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John Muir's Last Journey

South to the Amazon and East to Africa: Unpublished Journals and Selected Correspondence

John Muir's Last Journey( )
Author: Muir, John
Editor: Branch, Michael P.
Series title:Pioneers of Conservation Ser.
ISBN:978-1-55963-641-4
Publication Date:Jan 2004
Publisher:Island Press
Imprint:Shearwater Books
Book Format:Paperback
List Price:USD $35.00
Book Description:

John Muir's Last Journey is a must read for students and scholars of environmental history, American literature, natural history, and related fields, as well as for naturalists and armchair travelers everywhere.

Book Details
Pages:400
Detailed Subjects: Nature / Environmental Conservation & Protection
Biography & Autobiography / Environmentalists & Naturalists
Physical Dimensions (W X L X H):6 x 9 Inches
Book Weight:0.002 Pounds
Author Biography
Muir, John (Author)
The naturalist John Muir was born in Dunbar, Scotland. When he was 11 years old, he moved to the United States with his family and lived on a Wisconsin farm, where he had to work hard for long hours. He would rise as early as one o'clock in the morning in order to have time to study. At the urging of friends, he took some inventions he had made to a fair in Madison, Wisconsin. This trip resulted in his attending the University of Wisconsin. After four years in school, he began the travels that eventually took him around the world.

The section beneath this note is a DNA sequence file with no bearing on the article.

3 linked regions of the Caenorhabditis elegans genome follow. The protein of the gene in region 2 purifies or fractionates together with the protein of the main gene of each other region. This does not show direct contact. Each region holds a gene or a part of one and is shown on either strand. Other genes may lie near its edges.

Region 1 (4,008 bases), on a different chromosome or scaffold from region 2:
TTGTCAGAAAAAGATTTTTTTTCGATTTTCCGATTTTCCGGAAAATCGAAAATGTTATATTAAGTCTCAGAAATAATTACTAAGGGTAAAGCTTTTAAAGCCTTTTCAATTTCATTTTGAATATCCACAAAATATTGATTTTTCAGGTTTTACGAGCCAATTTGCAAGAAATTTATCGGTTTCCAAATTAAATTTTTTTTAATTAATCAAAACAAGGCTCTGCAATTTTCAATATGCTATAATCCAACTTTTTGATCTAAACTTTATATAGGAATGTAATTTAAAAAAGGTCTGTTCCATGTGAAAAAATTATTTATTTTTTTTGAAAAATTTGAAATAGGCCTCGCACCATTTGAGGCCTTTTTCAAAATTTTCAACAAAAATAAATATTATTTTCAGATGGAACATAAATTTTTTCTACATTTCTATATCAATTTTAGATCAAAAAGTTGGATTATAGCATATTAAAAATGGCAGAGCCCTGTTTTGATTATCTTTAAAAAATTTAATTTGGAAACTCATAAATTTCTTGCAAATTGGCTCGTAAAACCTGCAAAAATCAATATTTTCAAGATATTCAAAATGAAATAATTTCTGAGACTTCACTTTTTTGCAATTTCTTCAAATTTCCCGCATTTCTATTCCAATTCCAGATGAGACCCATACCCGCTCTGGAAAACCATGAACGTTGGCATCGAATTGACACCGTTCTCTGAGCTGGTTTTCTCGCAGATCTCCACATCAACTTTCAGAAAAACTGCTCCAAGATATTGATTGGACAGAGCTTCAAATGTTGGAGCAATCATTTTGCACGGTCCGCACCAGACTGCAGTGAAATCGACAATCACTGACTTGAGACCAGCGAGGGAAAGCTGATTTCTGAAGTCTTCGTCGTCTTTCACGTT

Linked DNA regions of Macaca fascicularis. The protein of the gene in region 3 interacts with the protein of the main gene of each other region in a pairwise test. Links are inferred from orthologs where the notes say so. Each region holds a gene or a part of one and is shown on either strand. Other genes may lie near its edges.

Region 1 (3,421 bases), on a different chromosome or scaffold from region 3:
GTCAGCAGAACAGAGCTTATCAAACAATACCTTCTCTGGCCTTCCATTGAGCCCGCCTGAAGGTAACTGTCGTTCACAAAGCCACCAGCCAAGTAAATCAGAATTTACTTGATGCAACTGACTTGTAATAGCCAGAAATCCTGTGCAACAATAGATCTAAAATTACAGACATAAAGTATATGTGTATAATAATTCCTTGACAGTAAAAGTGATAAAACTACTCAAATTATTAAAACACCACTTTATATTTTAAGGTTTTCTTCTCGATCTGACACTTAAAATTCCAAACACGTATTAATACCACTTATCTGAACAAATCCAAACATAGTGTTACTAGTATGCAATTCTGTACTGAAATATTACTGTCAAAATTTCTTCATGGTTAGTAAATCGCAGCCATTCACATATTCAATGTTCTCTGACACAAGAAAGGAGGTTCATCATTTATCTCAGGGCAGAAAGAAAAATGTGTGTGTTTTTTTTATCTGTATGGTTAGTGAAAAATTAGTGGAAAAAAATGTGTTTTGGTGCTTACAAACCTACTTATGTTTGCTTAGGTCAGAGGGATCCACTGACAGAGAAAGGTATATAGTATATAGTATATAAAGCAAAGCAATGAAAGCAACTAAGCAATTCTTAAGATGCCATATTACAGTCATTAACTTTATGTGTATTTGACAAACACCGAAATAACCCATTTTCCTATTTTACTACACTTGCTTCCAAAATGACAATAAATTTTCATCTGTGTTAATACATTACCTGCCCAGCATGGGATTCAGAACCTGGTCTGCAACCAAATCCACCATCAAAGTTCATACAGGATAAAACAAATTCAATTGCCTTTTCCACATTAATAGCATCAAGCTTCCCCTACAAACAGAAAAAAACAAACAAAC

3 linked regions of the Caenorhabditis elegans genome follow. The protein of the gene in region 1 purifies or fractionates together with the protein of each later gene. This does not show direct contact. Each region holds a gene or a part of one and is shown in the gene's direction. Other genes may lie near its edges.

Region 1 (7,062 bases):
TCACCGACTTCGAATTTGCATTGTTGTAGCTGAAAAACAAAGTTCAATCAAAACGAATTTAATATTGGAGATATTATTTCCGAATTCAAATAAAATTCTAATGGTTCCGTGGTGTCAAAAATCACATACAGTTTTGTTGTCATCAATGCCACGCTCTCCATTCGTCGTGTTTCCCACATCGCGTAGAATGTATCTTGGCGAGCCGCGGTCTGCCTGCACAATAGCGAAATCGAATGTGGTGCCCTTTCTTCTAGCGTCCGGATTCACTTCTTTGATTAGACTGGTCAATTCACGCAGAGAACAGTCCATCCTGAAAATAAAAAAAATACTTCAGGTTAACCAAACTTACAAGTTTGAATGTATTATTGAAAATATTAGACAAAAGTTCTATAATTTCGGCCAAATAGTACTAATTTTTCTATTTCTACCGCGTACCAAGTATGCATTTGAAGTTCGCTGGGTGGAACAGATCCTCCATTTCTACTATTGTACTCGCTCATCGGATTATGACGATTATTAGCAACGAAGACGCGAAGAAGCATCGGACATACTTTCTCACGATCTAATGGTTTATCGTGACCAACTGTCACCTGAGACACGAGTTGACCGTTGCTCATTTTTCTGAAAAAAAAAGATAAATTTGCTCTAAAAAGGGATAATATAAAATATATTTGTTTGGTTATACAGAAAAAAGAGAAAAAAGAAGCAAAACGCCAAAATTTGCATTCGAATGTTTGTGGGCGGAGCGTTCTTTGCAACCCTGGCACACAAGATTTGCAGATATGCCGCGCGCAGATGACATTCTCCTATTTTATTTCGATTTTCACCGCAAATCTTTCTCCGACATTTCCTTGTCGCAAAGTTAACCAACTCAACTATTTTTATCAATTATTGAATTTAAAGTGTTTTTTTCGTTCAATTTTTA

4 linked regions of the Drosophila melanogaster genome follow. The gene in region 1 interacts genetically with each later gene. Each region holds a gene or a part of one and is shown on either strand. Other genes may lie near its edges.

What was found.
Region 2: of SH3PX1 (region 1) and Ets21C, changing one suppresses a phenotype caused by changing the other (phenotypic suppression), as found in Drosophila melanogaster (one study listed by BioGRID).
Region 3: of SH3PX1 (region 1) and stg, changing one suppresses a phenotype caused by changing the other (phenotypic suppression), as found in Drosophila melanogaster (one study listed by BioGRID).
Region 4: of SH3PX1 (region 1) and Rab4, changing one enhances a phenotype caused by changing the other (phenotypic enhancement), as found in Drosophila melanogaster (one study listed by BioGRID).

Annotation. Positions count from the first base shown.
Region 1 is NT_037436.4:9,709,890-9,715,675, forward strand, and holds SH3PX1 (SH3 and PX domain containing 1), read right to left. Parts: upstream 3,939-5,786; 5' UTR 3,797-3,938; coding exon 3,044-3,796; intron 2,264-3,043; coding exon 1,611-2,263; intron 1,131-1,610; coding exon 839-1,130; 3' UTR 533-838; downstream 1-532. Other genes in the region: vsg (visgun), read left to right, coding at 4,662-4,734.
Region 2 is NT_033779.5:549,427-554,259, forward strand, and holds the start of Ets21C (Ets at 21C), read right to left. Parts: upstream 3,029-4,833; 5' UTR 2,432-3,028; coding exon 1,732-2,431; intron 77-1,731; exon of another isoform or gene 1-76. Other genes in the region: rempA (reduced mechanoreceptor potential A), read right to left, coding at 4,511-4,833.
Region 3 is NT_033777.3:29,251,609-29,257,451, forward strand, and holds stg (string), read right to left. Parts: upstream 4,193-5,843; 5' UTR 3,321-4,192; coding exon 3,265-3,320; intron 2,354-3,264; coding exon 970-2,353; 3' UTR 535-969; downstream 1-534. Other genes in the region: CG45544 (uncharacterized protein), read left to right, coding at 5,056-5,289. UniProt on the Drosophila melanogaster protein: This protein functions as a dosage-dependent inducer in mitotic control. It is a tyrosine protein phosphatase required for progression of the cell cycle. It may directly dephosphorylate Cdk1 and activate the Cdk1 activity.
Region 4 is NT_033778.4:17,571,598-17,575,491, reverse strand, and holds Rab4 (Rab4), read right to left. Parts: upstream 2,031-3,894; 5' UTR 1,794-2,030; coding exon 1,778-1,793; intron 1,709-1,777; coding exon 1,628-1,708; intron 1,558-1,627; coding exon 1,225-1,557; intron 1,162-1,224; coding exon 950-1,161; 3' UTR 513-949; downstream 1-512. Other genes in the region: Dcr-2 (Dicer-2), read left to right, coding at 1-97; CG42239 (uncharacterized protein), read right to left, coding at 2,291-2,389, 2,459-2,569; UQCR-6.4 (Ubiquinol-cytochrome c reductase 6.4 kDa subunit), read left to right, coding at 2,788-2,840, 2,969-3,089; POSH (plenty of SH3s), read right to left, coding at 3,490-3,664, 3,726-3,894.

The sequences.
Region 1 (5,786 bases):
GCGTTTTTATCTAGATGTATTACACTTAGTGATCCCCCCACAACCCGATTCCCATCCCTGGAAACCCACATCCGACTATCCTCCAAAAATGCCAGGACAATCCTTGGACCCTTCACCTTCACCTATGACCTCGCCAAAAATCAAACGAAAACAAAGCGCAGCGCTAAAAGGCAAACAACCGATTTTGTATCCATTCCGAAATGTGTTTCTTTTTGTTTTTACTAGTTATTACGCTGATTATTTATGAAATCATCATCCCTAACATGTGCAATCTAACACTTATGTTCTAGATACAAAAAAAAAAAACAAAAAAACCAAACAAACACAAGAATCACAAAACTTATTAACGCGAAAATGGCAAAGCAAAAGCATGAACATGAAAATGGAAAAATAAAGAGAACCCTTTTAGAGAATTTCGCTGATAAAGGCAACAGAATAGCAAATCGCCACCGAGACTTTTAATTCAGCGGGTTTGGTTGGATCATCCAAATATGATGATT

Muir's inventing career came to an abrupt end in 1867, when he lost an eye in an accident while working on one of his mechanical inventions. Thereafter, he focused his attention on natural history, exploring the American West, especially the Yosemite region of California. Muir traveled primarily on foot carrying only a minimum amount of food and a bedroll. In 1880 Muir married Louie Strentzel, the daughter of an Austrian who began the fruit and wine industry in California.

One of the first explorers to postulate the role of glaciers in forming the Yosemite Valley, Muir also discovered a glacier in Alaska that later was named for him. His lively descriptions of many of the natural areas of the United States contributed to the founding of Yosemite National Park in 1890. His urge to preserve these areas for posterity led to his founding of the Sierra Club in 1892.

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